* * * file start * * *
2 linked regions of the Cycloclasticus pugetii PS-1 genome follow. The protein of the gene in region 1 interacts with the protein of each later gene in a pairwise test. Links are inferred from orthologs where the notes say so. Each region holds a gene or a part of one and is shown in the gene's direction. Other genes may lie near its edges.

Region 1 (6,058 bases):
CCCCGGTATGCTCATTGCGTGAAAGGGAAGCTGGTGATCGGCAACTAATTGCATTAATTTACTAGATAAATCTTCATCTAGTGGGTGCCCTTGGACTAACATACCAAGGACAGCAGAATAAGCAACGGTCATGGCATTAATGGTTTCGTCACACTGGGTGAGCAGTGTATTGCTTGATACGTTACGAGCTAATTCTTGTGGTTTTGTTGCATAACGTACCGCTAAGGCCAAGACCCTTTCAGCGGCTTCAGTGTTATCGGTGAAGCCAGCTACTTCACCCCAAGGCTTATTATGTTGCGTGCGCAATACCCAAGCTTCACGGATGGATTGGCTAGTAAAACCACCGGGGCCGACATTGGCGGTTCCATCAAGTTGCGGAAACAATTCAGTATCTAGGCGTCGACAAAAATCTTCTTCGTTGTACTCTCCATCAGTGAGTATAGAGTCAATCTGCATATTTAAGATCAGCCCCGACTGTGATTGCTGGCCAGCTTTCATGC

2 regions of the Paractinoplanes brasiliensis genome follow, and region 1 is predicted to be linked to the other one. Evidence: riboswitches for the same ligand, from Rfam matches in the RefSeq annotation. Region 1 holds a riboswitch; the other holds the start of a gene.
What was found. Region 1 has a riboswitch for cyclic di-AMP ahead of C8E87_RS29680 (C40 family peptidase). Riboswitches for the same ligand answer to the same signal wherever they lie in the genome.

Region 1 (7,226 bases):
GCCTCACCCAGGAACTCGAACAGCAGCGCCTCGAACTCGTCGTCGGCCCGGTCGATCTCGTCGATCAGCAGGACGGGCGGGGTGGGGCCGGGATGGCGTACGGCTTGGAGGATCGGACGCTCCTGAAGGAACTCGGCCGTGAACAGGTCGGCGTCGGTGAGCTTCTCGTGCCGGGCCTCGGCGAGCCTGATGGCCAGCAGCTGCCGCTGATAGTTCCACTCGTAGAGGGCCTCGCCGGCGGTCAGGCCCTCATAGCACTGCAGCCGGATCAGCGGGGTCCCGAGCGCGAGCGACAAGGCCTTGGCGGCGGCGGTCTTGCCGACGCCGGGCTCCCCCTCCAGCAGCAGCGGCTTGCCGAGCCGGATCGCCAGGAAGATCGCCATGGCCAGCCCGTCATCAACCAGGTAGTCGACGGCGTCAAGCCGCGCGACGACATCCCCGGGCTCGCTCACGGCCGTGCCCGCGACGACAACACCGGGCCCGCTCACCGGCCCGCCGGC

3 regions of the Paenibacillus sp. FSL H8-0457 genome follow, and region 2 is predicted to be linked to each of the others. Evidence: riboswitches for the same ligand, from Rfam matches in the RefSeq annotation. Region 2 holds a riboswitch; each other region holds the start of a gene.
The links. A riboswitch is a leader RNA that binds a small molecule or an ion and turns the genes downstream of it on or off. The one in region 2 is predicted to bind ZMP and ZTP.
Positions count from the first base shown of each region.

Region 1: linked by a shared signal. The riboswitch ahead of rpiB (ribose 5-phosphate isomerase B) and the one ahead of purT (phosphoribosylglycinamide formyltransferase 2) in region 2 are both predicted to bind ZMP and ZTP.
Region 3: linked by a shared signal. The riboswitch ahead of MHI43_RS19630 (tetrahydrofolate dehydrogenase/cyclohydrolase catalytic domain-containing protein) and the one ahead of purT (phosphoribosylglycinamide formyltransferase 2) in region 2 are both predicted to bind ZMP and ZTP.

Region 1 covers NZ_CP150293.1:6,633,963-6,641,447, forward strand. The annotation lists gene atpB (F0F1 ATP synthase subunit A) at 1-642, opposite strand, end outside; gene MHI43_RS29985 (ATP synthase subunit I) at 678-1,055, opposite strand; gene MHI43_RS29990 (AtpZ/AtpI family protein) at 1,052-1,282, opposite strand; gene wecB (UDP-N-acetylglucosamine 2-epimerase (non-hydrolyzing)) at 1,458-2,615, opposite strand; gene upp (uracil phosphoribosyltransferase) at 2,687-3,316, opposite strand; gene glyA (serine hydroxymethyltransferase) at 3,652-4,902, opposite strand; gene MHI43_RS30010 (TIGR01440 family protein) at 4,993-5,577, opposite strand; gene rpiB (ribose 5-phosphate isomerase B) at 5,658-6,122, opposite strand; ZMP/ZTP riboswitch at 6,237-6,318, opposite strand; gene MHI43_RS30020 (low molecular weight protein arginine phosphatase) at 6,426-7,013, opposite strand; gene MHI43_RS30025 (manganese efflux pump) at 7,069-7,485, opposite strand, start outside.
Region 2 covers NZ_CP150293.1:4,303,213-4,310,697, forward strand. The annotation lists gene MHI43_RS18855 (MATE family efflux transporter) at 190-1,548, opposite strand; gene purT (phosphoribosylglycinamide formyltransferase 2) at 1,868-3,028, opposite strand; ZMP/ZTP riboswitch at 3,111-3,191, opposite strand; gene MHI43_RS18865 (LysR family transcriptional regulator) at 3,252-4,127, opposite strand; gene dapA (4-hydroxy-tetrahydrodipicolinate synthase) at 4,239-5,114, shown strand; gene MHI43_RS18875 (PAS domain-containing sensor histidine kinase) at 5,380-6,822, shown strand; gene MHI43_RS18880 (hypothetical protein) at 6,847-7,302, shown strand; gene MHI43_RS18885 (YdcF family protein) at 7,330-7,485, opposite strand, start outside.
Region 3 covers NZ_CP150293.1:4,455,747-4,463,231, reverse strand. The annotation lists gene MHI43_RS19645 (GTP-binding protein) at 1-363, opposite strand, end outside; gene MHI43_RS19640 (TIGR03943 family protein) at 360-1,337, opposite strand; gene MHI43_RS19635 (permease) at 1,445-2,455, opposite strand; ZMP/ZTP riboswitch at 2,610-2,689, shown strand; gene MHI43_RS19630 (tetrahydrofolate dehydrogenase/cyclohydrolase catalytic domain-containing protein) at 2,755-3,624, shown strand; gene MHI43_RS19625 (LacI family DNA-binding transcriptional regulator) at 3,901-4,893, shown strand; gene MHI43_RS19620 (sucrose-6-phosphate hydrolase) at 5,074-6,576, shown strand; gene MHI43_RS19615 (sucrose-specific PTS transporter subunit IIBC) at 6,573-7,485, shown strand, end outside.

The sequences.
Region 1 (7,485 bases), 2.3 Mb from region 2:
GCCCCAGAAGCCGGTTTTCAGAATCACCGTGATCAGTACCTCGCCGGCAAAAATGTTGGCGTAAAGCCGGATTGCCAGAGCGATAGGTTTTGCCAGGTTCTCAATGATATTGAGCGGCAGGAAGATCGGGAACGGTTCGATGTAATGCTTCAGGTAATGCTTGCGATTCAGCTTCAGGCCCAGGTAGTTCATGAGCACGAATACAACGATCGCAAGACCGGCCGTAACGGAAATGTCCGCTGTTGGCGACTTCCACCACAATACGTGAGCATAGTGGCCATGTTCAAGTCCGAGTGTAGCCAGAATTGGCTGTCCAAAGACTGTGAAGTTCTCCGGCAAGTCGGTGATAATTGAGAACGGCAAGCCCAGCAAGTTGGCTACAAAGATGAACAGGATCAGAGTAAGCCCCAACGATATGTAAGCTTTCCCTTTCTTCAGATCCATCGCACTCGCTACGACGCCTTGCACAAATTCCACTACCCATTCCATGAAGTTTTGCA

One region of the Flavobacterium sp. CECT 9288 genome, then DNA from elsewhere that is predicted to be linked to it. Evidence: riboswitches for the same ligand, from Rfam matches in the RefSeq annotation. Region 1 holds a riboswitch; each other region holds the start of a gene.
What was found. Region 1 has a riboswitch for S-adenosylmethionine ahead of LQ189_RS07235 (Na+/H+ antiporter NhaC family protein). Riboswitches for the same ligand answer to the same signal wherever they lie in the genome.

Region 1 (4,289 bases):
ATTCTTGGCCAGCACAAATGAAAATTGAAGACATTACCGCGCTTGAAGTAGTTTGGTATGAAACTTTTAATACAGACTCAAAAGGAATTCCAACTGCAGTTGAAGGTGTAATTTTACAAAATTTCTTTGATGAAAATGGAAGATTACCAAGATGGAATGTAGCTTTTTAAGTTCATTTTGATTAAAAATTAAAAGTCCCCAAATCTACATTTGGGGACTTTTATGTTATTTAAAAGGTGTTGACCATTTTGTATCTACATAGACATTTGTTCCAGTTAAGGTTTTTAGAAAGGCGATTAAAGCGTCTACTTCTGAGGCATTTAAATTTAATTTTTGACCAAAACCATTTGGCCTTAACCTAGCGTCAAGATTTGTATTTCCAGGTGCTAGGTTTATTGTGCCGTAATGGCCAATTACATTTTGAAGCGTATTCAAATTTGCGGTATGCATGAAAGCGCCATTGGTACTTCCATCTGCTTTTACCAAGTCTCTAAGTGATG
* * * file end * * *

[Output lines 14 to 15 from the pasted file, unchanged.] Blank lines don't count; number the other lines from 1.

Region 2 covers NZ_CP150293.1:4,303,213-4,310,697, forward strand. The annotation lists gene MHI43_RS18855 (MATE family efflux transporter) at 190-1,548, opposite strand; gene purT (phosphoribosylglycinamide formyltransferase 2) at 1,868-3,028, opposite strand; ZMP/ZTP riboswitch at 3,111-3,191, opposite strand; gene MHI43_RS18865 (LysR family transcriptional regulator) at 3,252-4,127, opposite strand; gene dapA (4-hydroxy-tetrahydrodipicolinate synthase) at 4,239-5,114, shown strand; gene MHI43_RS18875 (PAS domain-containing sensor histidine kinase) at 5,380-6,822, shown strand; gene MHI43_RS18880 (hypothetical protein) at 6,847-7,302, shown strand; gene MHI43_RS18885 (YdcF family protein) at 7,330-7,485, opposite strand, start outside.
Region 3 covers NZ_CP150293.1:4,455,747-4,463,231, reverse strand. The annotation lists gene MHI43_RS19645 (GTP-binding protein) at 1-363, opposite strand, end outside; gene MHI43_RS19640 (TIGR03943 family protein) at 360-1,337, opposite strand; gene MHI43_RS19635 (permease) at 1,445-2,455, opposite strand; ZMP/ZTP riboswitch at 2,610-2,689, shown strand; gene MHI43_RS19630 (tetrahydrofolate dehydrogenase/cyclohydrolase catalytic domain-containing protein) at 2,755-3,624, shown strand; gene MHI43_RS19625 (LacI family DNA-binding transcriptional regulator) at 3,901-4,893, shown strand; gene MHI43_RS19620 (sucrose-6-phosphate hydrolase) at 5,074-6,576, shown strand; gene MHI43_RS19615 (sucrose-specific PTS transporter subunit IIBC) at 6,573-7,485, shown strand, end outside.